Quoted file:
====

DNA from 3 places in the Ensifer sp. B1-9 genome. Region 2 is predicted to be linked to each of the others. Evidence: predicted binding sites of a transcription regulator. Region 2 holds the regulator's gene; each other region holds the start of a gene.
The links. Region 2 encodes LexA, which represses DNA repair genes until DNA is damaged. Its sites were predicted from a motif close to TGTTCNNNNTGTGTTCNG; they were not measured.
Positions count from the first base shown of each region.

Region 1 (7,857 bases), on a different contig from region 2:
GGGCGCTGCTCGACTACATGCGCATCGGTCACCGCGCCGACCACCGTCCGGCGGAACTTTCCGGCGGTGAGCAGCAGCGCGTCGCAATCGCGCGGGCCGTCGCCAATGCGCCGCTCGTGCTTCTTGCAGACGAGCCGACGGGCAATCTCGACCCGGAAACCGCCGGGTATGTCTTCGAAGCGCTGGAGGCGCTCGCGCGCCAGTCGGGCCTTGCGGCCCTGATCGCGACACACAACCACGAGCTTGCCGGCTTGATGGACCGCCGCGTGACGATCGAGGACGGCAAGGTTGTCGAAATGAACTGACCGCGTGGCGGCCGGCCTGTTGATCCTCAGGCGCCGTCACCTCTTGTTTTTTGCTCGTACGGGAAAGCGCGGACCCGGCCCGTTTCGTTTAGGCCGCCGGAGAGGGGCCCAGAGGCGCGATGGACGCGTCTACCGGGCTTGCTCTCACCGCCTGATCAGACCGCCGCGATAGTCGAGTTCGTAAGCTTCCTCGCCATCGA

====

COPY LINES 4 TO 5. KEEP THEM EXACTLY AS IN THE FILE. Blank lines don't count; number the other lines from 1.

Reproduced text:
Region 1 (7,857 bases), on a different contig from region 2:
GGGCGCTGCTCGACTACATGCGCATCGGTCACCGCGCCGACCACCGTCCGGCGGAACTTTCCGGCGGTGAGCAGCAGCGCGTCGCAATCGCGCGGGCCGTCGCCAATGCGCCGCTCGTGCTTCTTGCAGACGAGCCGACGGGCAATCTCGACCCGGAAACCGCCGGGTATGTCTTCGAAGCGCTGGAGGCGCTCGCGCGCCAGTCGGGCCTTGCGGCCCTGATCGCGACACACAACCACGAGCTTGCCGGCTTGATGGACCGCCGCGTGACGATCGAGGACGGCAAGGTTGTCGAAATGAACTGACCGCGTGGCGGCCGGCCTGTTGATCCTCAGGCGCCGTCACCTCTTGTTTTTTGCTCGTACGGGAAAGCGCGGACCCGGCCCGTTTCGTTTAGGCCGCCGGAGAGGGGCCCAGAGGCGCGATGGACGCGTCTACCGGGCTTGCTCTCACCGCCTGATCAGACCGCCGCGATAGTCGAGTTCGTAAGCTTCCTCGCCATCGA